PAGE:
The stillborn pig

calendar icon 9 November 2018
clock icon 8 minute read

Stillbirths are usually recorded as such when they are found dead behind the sow. However this can be an erroneous assumption because there are three possible causes:

  • Death before farrowing.
  • Death during farrowing.
  • Death after farrowing.

If the pig dies before farrowing, then depending on how long before, it will show varying degrees of post mortem or degenerative changes including discoloration of the skin and loss of fluids. If death occurs in the early stages of pregnancy a fully-formed mummified pig will be seen.

A pig that dies during the process of farrowing or immediately afterwards will be fresh and normal. The two can be differentiated easily. The chest is opened and the lungs and the trachea examined to determine whether the pig had breathed, i.e. born alive and then died. The lungs of the true stillborn pig are a dark plum colour, showing none of the pink areas associated with inflation and breathing. Pigs that attempt to breath during the process of farrowing will also show evidence of mucous obstructing the wind pipe.

Ask your veterinarian to show you the differences.

A good target level for stillbirths is 3 to 5 % of total pigs born. At this level there is no point in carrying out investigations because it is unlikely that external inputs can alter the situation. However once the level reaches beyond 7% it is worthwhile carrying out an investigation by records and post-mortem examinations. The following factors need to be considered as causal or contributory to the problem:

  • Stillbirths increase with the increasing age of the sow and beyond 5th parity may reach 20%.
  • Individual sows may be regular offenders and these can be identified by the sow litter card. The farrowing process should then be monitored.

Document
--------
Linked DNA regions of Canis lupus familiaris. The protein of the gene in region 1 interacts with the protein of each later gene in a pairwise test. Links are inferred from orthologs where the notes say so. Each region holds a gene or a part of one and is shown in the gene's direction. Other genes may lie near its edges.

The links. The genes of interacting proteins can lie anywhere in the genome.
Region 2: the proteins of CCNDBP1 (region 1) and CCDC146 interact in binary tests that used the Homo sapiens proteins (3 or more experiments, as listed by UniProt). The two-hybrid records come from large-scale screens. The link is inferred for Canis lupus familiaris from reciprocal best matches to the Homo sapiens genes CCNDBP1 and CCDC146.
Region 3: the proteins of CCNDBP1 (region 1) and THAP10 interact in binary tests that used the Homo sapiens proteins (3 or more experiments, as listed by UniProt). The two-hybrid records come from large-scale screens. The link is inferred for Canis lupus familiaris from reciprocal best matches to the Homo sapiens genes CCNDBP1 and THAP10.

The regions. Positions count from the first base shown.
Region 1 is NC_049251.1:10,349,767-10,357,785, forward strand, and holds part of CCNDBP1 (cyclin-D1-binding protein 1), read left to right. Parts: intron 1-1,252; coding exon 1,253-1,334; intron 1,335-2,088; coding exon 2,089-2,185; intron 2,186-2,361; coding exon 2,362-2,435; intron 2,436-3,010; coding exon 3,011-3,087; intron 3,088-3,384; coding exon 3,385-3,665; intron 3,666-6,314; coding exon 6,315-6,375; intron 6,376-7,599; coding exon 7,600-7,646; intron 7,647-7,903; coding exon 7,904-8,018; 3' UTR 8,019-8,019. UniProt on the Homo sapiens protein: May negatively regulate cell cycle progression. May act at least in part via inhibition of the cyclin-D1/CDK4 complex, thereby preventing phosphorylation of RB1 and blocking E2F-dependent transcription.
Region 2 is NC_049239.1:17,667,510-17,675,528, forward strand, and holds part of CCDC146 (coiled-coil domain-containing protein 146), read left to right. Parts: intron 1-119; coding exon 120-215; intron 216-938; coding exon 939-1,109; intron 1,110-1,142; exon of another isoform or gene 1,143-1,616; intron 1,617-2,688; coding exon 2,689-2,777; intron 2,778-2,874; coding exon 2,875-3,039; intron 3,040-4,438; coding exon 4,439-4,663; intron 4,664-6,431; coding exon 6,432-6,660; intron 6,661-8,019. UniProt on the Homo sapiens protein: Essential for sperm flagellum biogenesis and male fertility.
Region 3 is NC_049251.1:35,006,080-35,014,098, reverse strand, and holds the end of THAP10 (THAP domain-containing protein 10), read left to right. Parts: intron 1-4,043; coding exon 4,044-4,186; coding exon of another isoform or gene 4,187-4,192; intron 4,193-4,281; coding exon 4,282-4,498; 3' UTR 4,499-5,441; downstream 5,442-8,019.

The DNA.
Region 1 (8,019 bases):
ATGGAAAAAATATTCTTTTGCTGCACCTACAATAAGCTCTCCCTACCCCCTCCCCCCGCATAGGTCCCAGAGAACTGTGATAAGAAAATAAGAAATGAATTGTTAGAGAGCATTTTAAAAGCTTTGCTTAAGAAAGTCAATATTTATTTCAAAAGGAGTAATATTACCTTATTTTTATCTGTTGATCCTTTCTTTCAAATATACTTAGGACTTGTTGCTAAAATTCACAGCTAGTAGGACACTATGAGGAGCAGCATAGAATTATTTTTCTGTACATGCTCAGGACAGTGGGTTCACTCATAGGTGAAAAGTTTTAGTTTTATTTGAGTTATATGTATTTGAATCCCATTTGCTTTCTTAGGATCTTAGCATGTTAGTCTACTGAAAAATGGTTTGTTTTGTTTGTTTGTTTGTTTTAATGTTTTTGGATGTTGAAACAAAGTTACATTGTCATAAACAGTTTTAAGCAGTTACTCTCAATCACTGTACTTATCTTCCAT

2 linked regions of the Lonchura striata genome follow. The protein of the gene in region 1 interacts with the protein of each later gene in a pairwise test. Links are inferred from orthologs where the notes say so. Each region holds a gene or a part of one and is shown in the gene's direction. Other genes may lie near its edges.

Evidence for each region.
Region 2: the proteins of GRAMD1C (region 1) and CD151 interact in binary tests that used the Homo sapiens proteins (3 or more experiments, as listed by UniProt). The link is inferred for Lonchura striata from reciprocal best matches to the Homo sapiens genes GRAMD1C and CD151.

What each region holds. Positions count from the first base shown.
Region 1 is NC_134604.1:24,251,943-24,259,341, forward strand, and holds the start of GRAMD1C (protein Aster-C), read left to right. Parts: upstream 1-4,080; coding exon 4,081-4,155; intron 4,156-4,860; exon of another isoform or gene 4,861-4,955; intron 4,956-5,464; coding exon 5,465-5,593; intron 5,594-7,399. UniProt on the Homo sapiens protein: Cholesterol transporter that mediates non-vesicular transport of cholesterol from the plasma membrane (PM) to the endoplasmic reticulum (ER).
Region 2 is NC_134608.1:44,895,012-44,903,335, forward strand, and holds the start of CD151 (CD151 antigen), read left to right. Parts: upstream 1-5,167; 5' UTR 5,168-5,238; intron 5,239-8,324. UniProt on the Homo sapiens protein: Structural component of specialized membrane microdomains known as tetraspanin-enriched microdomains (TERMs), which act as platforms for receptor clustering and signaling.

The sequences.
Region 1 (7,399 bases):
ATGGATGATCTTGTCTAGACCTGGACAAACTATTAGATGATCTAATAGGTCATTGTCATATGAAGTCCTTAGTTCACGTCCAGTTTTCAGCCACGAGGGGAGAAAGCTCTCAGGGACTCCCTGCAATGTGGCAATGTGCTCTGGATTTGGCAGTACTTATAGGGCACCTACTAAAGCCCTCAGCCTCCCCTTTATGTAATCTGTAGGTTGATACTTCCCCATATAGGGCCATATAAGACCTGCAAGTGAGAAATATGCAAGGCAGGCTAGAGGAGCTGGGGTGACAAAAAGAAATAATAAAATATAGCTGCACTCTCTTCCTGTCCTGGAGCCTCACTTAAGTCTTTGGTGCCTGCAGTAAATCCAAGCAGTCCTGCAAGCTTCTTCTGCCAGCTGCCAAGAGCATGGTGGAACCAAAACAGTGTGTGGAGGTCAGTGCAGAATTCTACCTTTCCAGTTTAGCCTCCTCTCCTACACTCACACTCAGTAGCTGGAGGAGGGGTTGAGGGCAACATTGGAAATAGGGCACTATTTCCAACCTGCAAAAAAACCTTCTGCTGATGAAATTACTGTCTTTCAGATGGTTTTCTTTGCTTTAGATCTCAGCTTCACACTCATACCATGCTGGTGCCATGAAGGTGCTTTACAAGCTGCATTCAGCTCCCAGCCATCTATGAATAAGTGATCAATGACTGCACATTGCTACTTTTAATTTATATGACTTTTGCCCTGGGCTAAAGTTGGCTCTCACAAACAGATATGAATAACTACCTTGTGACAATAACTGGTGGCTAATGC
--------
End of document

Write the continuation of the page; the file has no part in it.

• Stillbirths occur in larger litters.
  • They are more common in pure breeds.
  • Sows that have prolonged farrowings will have a higher number of stillbirths.
  • Farrowing house temperatures above 24ºC (75ºF) increase the risk of stillbirths due to the difficulties of the sow panting and resting during delivery.
  • Sows with uterine inertia and particularly if it is associated with calcium deficiency produce high numbers of stillbirths. One sow can make the average look bad.
  • High carbon monoxide levels in the air associated with faulty gas heaters can raise stillbirth rates significantly.
  • Pigs found dead behind the sow can sometimes be related to specific farrowing crates in certain rooms, associated with draughts behind the sow, the pig dying shortly after birth due to hypothermia.
  • An examination of records both by parity and total numbers born per individual litter, will clarify whether the problem is one of individual sows or there is an infectious or common environmental component.
  • Stillbirths are raised where there is a long gestation period and in such cases prostaglandin injections can be used. In some herds the use of prostaglandin has reduced stillbirths and yet in others it has increased.
  • Lack of exercise may have an effect on the stillbirth rates.
  • Diseases of the sow such as fever, mastitis, septicaemia, acute stress or haemorrhage.

Diseases associated with the stillborn pig

  • Anaemia.
  • Aujeszky's disease.
  • Enteroviruses.
  • Eperythrozoonosis.
  • Erysipelas.
  • Leptospirosis.
  • Mycotoxicosis.
  • Parvovirus (sequential to the delivery a mummified pig).
  • PRRS.
  • Toxoplasmosis.

Where stillbirth levels are high it is necessary to eliminate disease as a possible cause and then identify the predisposing factors and their relevance. Most stillbirths in the absence of diseases or environmental faults are related to age, individual sows and large litters.

To reduce stillbirths

  • Do not let the age of the herd spread beyond the seventh litter.
  • Identify problem sows. Observe farrowing behaviour.
  • Look at breed differences.
  • Check farrowing house environments.
  • Check farrowing pen designs.
  • Monitor farrowings.
  • Interfere early in prolonged farrowings.
  • Give good management at farrowing.
  • Provide a heat source behind sow at farrowing.
  • Study herd records.
  • Check haemoglobin levels in sows.
  • Check parasite levels.
  • Check for blood parasites.
  • Check for diseases in the sow.

The poor viability pig (often called low viable)